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2

 

triple phase of BABA'S Fiery Free Life, were, as I saw it, the most outstanding events during the period of BABA's working at Pimpalgaon. Of this New Life period, BABA once cryptically said, "It is the beginning of my end and the end of my beginning."

 

MEHER BABA'S different phases of outer activity and work are invariably divided into periods of time, synchronizing with a shifting of place and scene . . . as for example, Manzil [-e] Meem, Toka, Nasik , Meherabad, all bear testimony to this fact, and with this visible change in place, there is, I feel, a change in his inner working. Therefore, it was not unexpected to find BABA, in 1944, after many years of intense activity in Meherabad, making plans to shift elsewhere, and Pimpalgaon, eighteen miles from Meherabad, was the spot BABA chose, taking with him a small group of men and women disciples, the rest staying on in Meherabad. I was among those left in Meherabad but who, on occasion, BABA called to Pimpalgaon.

 

Pimpalgaon, since ages past, has had a spiritual atmosphere, brought to it by the great souls who have lived on the summit of the surrounding hills, that to this day, seems vibrant because of the many pilgrims who yearly come to worship at their shrines.

 

The Center at Pimpalgaon, to which BABA gave the name "Meherazad," lies in a secluded green valley. From the direction of the women's quarters where I stayed, one sees vast stretches of crude, undulating plains, interspersed by deep ravines, known in India as shullas, which are dry, except in monsoon season, when rains pour down the slopes of the hills. Early morn till sunset, one would see the shepherd boys tending their goats and cows on the plains at the foot of the hills. From the direction of the Mandali* quarters, the landscape is completely different, large tracts of poorly cultivated lowland, stretching to the far distant range known as the Western Ghats .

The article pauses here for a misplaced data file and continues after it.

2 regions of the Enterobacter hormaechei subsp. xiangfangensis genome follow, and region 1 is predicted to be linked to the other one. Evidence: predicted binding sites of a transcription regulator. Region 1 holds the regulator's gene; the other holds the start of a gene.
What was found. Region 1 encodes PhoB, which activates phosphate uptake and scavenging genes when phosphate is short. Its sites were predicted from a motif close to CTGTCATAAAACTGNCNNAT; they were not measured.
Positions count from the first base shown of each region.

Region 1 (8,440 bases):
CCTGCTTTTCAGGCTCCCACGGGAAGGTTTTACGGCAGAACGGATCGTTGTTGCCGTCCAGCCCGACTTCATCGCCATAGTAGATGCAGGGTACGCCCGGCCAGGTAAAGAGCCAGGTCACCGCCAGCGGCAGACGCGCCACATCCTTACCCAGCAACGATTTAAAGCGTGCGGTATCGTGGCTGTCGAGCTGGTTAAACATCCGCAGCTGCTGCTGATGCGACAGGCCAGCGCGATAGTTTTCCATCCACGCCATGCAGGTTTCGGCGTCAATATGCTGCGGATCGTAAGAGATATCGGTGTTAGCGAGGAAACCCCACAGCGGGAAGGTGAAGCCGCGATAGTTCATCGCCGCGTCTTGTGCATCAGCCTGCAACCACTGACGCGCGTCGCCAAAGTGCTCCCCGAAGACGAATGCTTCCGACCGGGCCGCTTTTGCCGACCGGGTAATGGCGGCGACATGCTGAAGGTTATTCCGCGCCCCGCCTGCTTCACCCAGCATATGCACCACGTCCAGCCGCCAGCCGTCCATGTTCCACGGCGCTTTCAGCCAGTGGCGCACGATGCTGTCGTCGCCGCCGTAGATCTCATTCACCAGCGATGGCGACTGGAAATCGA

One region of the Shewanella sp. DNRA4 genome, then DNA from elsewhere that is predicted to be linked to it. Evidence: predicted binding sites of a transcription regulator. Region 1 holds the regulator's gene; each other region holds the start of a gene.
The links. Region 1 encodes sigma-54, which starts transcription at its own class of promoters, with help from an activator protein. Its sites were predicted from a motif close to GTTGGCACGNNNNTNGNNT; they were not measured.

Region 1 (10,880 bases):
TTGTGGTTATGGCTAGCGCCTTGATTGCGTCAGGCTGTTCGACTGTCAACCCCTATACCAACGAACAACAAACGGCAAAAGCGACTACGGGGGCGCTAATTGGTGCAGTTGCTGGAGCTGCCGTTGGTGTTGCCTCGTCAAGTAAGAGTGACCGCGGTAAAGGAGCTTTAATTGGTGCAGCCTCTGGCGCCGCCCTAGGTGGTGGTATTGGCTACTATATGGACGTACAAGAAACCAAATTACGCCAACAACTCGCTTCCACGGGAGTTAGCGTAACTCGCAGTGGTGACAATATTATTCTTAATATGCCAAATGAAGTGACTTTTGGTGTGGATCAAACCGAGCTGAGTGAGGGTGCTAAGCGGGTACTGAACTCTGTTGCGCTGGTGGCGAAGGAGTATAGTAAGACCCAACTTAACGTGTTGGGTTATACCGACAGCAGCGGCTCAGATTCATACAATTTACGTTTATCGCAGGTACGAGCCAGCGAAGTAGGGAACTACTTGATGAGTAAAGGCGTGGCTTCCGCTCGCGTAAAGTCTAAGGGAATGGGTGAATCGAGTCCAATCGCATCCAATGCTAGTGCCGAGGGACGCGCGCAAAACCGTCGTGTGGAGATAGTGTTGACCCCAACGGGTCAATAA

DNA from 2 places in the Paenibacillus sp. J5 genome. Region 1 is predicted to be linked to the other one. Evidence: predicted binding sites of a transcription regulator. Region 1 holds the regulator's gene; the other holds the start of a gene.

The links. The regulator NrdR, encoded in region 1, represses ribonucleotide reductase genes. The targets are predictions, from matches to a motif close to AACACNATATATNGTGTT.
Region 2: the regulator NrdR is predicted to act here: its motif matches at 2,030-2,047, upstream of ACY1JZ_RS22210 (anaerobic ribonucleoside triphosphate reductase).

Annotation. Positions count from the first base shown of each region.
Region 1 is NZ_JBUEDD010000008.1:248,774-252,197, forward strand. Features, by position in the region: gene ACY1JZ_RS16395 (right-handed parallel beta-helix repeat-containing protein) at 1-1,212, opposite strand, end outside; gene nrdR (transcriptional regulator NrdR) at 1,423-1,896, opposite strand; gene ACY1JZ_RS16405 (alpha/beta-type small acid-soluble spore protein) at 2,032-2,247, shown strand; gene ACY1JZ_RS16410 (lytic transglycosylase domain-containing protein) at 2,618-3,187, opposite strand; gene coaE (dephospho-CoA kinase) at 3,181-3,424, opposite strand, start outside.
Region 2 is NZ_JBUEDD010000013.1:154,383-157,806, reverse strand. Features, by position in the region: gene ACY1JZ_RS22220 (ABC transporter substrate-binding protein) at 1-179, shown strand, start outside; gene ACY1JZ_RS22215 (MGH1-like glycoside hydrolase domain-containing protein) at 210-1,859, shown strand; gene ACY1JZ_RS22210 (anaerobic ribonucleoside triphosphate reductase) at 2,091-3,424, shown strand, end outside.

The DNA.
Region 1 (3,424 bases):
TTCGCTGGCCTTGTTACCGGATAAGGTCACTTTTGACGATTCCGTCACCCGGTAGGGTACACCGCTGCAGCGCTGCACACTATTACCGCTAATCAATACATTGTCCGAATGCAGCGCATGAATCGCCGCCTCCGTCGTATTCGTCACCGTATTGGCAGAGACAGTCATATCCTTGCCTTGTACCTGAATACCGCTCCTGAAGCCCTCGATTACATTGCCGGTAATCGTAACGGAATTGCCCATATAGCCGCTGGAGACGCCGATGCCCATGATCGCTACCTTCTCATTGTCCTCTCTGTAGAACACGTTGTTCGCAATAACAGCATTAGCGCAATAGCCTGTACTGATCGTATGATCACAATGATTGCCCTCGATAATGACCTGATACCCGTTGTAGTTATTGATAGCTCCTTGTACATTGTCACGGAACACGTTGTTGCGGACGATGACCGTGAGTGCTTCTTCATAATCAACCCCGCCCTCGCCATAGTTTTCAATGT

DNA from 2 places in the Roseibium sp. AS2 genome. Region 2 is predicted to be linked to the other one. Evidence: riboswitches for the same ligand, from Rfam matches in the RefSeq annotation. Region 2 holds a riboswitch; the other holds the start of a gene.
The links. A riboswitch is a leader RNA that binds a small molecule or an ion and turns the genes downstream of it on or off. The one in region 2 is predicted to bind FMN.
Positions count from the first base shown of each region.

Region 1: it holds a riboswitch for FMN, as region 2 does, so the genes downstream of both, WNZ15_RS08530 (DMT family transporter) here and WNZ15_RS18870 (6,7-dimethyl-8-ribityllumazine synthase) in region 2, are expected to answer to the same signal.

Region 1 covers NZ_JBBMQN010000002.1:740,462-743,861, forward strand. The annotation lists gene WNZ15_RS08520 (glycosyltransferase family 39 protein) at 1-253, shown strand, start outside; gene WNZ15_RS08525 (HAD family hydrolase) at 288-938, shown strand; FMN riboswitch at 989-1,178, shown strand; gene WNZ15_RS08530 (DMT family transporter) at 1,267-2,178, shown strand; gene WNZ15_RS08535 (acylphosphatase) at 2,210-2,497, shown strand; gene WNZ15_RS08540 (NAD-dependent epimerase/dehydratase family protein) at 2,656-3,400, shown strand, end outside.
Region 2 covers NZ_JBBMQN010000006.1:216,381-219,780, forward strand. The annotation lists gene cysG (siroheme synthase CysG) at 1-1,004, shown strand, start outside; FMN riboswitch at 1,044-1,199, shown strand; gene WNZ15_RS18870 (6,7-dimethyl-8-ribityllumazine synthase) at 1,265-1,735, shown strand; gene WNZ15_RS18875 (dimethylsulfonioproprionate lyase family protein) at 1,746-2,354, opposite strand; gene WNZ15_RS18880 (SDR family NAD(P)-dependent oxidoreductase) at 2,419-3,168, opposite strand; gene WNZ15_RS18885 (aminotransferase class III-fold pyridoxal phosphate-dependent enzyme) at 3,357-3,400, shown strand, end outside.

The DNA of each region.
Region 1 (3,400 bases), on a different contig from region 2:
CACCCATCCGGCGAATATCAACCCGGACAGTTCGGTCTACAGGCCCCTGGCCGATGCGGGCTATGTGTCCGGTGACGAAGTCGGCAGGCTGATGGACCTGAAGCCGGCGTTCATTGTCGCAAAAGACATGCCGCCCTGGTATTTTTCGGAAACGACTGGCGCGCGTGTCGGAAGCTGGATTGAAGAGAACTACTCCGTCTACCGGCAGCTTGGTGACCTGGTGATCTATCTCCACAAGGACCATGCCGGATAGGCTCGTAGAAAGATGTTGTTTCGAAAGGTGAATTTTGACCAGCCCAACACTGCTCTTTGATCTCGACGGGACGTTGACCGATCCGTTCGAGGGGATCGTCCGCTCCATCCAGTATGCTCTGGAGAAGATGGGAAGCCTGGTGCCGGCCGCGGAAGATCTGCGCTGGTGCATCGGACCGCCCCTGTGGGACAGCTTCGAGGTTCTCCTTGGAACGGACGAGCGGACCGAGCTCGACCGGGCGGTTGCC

The women's quarters stand in a beautiful flower garden, with a variety of shrubs and shady trees and giving color to the whole are the wide-spreading gormors, which when in bloom, are just a concentrated mass of crimson. Still more beautiful, is to look out from the back garden on Tembi Hill (BABA'S Hill) on the summit of which, on a clear day, we could just catch a glimpse of BABA'S cabin.

 

The Mandali quarters are not quite so attractive, having only a bare open compound with huts lined up on one side and with one large, spreading

 

*Close disciples

 

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